message 39: by Hayes (new)

Hayes (Hayes13) oh dear... and I know what you mean about not being able to concentrate... we're all here when you need to talk or send a message, just let us know!!


message 40: by April (new)

April (booksandwine) | 954 comments Perpendicularandi wrote: "Lately, I find myself giving GR a lot more time than reading. I just got some horrible news about my health. I need the companionship of GR now. I can't even concentrate on reading. I read five..."

Oh my. I hope things brighten up for you.


Susanna - Censored by GoodReads (SusannaG) | 1736 comments Lori - why not bathe and read?


message 42: by Lori (new)

Lori I'm usually a shower person and until they make a waterproof book, I can't. I don't get the time to take bubble baths very often. I wish I could just go through my day with my book in my hands...walking to class, cooking, making my bed. But I tend to run into things or do them very slowly when I try to read at the same time.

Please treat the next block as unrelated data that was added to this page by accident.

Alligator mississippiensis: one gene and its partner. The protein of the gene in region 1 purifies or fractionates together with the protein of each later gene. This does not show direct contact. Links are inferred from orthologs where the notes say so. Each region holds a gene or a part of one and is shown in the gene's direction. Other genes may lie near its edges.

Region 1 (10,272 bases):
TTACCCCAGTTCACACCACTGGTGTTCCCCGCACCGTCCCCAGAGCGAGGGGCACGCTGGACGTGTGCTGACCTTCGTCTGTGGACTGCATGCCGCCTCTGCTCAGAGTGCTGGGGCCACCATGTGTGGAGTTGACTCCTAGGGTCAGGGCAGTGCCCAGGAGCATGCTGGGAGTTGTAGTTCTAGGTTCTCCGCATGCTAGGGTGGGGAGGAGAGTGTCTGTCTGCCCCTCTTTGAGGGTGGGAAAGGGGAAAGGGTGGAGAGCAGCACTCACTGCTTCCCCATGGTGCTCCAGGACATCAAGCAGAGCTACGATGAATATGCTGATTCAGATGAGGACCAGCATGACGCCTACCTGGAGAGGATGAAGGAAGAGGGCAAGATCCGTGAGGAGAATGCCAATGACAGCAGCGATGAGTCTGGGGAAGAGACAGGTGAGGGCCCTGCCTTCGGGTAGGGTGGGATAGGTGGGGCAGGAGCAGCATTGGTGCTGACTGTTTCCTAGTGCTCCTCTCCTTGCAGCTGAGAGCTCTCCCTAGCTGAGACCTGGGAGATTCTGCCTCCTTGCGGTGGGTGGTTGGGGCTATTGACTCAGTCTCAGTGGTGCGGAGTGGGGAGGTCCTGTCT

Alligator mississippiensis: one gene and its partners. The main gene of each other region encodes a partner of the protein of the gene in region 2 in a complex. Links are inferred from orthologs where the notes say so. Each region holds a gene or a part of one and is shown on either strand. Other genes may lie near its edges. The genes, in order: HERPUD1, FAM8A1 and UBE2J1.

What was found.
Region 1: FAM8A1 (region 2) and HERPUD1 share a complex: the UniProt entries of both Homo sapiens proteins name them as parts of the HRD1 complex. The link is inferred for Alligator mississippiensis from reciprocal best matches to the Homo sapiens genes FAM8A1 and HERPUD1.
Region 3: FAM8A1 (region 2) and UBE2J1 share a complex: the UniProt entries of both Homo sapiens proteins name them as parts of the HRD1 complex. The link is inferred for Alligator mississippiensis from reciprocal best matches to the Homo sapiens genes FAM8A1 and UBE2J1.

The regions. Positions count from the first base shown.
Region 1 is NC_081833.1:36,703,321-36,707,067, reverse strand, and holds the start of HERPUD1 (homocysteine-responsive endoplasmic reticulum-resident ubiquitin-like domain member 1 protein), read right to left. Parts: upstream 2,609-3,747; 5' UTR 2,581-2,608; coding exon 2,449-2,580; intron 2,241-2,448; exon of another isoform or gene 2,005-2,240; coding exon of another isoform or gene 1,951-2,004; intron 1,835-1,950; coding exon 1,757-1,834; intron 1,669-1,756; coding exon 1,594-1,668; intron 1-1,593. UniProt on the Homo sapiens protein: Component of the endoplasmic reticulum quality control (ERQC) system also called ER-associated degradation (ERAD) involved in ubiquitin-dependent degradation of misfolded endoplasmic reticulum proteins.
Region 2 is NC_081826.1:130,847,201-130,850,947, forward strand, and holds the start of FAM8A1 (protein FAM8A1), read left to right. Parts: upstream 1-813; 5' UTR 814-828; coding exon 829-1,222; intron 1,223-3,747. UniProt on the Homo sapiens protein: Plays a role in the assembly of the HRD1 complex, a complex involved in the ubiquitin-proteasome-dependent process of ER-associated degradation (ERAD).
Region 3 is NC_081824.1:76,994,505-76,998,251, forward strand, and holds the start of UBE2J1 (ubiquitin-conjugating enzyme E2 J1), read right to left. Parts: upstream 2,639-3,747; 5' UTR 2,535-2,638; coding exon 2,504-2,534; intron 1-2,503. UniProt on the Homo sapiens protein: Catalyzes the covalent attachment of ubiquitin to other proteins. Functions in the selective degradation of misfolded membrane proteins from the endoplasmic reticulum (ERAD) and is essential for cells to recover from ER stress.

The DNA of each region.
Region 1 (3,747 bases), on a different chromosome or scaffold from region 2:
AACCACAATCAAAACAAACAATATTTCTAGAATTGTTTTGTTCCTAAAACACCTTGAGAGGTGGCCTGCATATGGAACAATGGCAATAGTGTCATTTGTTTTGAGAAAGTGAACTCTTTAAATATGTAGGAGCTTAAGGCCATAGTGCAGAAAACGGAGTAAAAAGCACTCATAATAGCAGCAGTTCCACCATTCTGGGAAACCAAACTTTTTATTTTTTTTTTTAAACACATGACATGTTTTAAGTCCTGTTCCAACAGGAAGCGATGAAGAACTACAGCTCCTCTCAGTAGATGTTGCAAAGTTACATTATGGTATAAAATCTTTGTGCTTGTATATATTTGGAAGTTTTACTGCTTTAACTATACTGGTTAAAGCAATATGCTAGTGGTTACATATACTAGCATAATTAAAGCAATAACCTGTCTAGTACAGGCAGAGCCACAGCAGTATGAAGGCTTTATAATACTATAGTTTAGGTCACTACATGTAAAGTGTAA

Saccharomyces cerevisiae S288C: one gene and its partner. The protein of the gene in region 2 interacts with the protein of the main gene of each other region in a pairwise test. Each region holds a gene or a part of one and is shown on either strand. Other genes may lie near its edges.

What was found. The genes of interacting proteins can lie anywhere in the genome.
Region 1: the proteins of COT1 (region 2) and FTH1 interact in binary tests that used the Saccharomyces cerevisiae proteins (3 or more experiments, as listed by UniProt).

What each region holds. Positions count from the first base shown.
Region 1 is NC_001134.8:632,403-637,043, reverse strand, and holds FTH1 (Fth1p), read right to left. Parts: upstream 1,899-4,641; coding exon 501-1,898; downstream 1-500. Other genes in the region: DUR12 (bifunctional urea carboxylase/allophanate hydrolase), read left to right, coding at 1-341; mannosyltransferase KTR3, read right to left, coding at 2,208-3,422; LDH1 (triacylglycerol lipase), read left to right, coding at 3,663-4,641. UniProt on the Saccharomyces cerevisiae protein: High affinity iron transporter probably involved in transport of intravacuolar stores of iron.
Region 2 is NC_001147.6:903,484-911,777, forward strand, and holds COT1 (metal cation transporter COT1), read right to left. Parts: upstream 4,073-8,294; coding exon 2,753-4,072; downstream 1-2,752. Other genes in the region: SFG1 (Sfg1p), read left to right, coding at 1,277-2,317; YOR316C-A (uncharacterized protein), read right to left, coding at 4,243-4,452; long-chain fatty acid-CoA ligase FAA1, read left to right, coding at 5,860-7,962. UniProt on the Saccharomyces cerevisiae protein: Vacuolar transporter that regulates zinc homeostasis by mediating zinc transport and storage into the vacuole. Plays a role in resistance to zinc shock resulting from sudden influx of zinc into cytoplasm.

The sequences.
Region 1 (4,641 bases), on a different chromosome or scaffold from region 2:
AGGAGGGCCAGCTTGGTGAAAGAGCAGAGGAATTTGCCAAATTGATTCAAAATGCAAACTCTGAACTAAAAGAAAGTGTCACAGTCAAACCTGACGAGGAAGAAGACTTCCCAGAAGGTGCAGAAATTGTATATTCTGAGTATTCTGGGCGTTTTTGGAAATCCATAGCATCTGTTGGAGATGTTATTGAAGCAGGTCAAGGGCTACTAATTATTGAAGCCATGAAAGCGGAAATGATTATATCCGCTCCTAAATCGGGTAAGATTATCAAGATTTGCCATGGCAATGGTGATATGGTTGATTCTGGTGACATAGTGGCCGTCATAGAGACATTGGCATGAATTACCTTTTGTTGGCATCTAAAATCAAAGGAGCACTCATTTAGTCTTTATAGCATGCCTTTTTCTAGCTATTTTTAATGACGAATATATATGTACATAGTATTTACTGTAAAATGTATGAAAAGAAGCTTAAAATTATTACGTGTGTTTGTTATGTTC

Susanna - Censored by GoodReads (SusannaG) | 1736 comments Yes, I don't read in the shower, either. The bath, yes, sometimes.


message 44: by Hayes (new)

Hayes (Hayes13) Lori wrote: "I'm usually a shower person and until they make a waterproof book, I can't......."

ziplock bag and clothes pins?

I could make millions with a new patent!!




message 45: by Becky (new)

Becky (Beckyofthe19and9) Hayes wrote: "ziplock bag and clothes pins?"

But how would you turn the pages?


message 46: by Catamorandi (new)